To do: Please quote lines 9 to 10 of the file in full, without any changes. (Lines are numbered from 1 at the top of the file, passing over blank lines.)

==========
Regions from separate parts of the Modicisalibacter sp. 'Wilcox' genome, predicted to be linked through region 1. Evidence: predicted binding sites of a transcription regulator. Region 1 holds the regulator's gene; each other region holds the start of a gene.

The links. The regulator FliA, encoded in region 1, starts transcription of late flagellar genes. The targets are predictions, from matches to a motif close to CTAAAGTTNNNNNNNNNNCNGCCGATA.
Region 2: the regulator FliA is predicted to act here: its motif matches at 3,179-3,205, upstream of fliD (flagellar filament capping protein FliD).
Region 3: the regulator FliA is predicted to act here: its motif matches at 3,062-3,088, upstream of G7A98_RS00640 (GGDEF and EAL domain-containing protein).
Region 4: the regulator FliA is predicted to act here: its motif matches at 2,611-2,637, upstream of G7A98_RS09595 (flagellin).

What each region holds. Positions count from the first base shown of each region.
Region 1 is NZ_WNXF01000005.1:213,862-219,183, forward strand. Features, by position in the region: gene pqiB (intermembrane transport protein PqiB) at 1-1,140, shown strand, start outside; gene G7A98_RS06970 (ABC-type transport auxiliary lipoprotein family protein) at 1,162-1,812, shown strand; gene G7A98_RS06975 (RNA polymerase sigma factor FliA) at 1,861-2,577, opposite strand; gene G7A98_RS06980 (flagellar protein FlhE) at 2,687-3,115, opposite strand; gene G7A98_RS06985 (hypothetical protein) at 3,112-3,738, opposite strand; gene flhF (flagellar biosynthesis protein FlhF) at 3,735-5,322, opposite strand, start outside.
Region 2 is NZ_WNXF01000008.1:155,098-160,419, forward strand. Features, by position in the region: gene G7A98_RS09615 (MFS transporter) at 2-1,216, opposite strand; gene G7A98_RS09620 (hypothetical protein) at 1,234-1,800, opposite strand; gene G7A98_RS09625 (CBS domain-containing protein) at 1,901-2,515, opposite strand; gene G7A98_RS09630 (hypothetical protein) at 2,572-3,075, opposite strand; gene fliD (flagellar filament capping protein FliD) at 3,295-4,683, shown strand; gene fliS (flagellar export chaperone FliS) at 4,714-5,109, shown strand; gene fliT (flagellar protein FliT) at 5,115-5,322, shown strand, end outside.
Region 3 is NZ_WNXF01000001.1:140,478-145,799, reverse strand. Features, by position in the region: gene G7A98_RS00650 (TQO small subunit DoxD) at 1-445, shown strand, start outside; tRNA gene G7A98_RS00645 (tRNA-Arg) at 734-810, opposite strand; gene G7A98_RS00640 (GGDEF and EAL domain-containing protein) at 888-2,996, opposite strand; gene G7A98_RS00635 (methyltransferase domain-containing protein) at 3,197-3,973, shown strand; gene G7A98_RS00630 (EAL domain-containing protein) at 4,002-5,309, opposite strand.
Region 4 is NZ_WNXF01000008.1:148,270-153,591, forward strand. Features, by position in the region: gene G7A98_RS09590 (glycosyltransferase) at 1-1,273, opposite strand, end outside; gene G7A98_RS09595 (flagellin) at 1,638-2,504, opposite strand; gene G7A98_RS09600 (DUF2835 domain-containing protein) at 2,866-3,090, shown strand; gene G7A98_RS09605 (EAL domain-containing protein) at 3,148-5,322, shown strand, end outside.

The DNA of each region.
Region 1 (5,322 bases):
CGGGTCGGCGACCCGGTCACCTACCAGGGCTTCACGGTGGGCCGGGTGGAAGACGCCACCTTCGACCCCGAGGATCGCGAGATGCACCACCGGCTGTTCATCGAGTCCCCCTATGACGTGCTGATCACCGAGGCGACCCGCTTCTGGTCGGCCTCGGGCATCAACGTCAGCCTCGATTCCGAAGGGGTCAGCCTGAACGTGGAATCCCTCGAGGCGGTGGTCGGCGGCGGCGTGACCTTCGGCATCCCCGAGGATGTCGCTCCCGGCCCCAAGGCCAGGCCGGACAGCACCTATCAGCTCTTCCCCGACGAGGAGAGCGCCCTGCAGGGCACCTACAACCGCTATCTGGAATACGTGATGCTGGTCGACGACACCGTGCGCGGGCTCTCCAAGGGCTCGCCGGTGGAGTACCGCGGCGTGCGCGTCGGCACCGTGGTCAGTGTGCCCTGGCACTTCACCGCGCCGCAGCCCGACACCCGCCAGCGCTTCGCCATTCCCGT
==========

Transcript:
Region 3 is NZ_WNXF01000001.1:140,478-145,799, reverse strand. Features, by position in the region: gene G7A98_RS00650 (TQO small subunit DoxD) at 1-445, shown strand, start outside; tRNA gene G7A98_RS00645 (tRNA-Arg) at 734-810, opposite strand; gene G7A98_RS00640 (GGDEF and EAL domain-containing protein) at 888-2,996, opposite strand; gene G7A98_RS00635 (methyltransferase domain-containing protein) at 3,197-3,973, shown strand; gene G7A98_RS00630 (EAL domain-containing protein) at 4,002-5,309, opposite strand.
Region 4 is NZ_WNXF01000008.1:148,270-153,591, forward strand. Features, by position in the region: gene G7A98_RS09590 (glycosyltransferase) at 1-1,273, opposite strand, end outside; gene G7A98_RS09595 (flagellin) at 1,638-2,504, opposite strand; gene G7A98_RS09600 (DUF2835 domain-containing protein) at 2,866-3,090, shown strand; gene G7A98_RS09605 (EAL domain-containing protein) at 3,148-5,322, shown strand, end outside.